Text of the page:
When we think of Queen Cleopatra of Egypt, (69 BC – 30 BC) a mental image of a smouldering seductress comes to mind, a seductress with blue-black curtains of hair fringing her face, and vivid kohl-lined eyes.
It is possible this is all just a fallacy cooked up by her enemies. “All our current knowledge comes from enemy sources,” says Okasha El Daly, author of a book claiming that the entire Cleopatra hype has its roots based in Roman propaganda. “The Romans were scornful of her and wanted to portray her as this sexy little thing.”
However, another classics expert, Professor Mary Lefkowitz, speaking to News Discovery, insisted that, on the contrary, the Romans actually admired Cleopatra, although they were afraid of her power. Clearly, the experts are divided in this matter.
“Besides being a scientist, Cleopatra was also ‘a brilliant early mathematician, chemist and philosopher who wrote science books and met weekly with a team of scientific experts,'” says the website News Discovery. El Daly’s book also claims the amazing Cleopatra studied gynaecology.
The Other Cleopatras
Research indicates that many princesses of the Ptomelaic dynasty bore the name Cleopatra, so it is not certain that the texts we use to define her refer exclusively to the same person.
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I am not sure of the accuracy of the following information about the other Cleopatras, as sources conflict in their findings, or are incomplete. At best this may serve as a useful overview. In between the “Cleopatras,” there are differently named queens.
These are the birth/death dates of the queens, not the dates of their reign.
Cleopatra I lived from 204 BC – 176 BC.
Cleopatra II lived from 185 BC – 116 BC.
Cleopatra III lived from 161 BC- 101 BC.
Cleopatra IV was born in 132 BC and Cleopatra V in 95 BC. Some experts claims that Cleopatra V and VI were one and the same. It appears that Cleopatra VI may have been the older sister of Cleopatra VII.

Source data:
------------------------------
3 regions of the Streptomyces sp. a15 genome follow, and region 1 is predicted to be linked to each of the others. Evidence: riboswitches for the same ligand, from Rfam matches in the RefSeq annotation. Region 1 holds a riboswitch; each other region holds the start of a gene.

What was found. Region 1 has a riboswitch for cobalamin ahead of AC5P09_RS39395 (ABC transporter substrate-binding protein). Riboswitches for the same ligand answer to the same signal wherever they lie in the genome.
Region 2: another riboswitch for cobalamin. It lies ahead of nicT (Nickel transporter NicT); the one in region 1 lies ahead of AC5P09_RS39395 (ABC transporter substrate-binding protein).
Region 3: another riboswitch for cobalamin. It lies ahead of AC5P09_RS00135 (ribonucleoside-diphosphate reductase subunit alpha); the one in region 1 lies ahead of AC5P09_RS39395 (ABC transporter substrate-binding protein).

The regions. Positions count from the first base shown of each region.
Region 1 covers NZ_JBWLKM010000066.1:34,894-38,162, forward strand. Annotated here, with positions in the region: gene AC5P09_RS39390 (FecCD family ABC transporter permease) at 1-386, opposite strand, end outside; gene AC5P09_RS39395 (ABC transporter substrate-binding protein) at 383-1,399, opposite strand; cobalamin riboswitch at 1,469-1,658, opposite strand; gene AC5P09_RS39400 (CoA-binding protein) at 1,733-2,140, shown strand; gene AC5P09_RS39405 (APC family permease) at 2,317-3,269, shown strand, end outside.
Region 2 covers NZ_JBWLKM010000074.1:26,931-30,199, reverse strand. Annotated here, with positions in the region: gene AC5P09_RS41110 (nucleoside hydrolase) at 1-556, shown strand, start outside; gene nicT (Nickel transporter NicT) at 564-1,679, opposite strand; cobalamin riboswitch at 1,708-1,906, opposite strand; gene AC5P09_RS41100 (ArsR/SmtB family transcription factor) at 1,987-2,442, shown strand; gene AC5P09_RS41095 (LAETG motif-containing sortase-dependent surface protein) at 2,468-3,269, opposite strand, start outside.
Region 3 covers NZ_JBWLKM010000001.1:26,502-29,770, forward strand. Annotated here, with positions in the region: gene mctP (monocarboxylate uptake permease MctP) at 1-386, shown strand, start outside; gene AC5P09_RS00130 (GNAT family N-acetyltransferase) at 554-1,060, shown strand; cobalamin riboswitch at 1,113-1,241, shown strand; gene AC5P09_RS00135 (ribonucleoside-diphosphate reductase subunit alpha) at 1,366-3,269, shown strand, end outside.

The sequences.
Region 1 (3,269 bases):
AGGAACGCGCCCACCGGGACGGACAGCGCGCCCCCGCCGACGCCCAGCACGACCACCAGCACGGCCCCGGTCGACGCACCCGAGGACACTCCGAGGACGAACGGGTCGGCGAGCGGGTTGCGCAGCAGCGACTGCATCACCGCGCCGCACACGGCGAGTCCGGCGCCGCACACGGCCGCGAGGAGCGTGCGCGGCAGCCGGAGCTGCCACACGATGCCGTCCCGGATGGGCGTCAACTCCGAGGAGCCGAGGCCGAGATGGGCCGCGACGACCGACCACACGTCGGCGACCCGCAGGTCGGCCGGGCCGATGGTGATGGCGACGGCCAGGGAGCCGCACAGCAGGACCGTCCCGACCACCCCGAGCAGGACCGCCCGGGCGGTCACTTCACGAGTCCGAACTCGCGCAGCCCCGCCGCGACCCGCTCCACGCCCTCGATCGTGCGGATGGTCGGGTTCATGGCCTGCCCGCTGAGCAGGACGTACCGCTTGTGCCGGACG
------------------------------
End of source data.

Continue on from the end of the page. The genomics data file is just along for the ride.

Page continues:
The famous Cleopatra VII who loved two great soldiers, Mark Antony and Julius Caesar, was the daughter of Ptolomy XII and became co-regent with her 10-year-old brother Ptolomy XIII when their father died.
Cleopatra committed suicide rather than allow Octavius to parade her in chains through Rome, a shameful and humiliating fate for a proud Queen. The traditional story is that she committed suicide through a live snake’s venom, but it would be virtually impossible to kill three people – herself and two handmaidens – with a single snake. Some historians believe it is more likely she took drugs or poison.
The Real Cleopatra VII
So who and what was Cleopatra VII, the real woman who actually lived and breathed somewhere behind the myth? Impressions, which a mainly victors-written history foists on us, are changing with the new evidence. This evidence indicates that the most famous Cleopatra of all was no seductress, but a gifted scientist and a wise philosopher. If this is so, then the reality is truly even more fascinating than the myth.
Okasha El Daly wrote Egyptology: The Missing Millennium, Ancient Egypt in Medieval Arab Writings, which University College, London, published in January 2013. El Daly himself translated and analysed the Arab texts. News Discovery quotes:
“El Daly attributes the first Arab account of Cleopatra as a scientist to Al-Masudi, who died in 956 AD. In his book Muruj, Al-Masudi wrote of Cleopatra, ‘She was a sage, a philosopher who elevated the ranks of scholars and enjoyed their company. She also wrote books on medicine, charms and cosmetics, in addition to many other books ascribed to her which are known to those who practice medicine.'”
Her political achievement as Queen of Egypt was considerable, since the country was in a bad way when her father died in 51 BC. Bold Cleopatra took the reins of power over a bankrupt country already engaged in civil war, and she proved herself to be an “astute politician,” says the BBC article “Cleopatra, 60 BC – 30 BC.”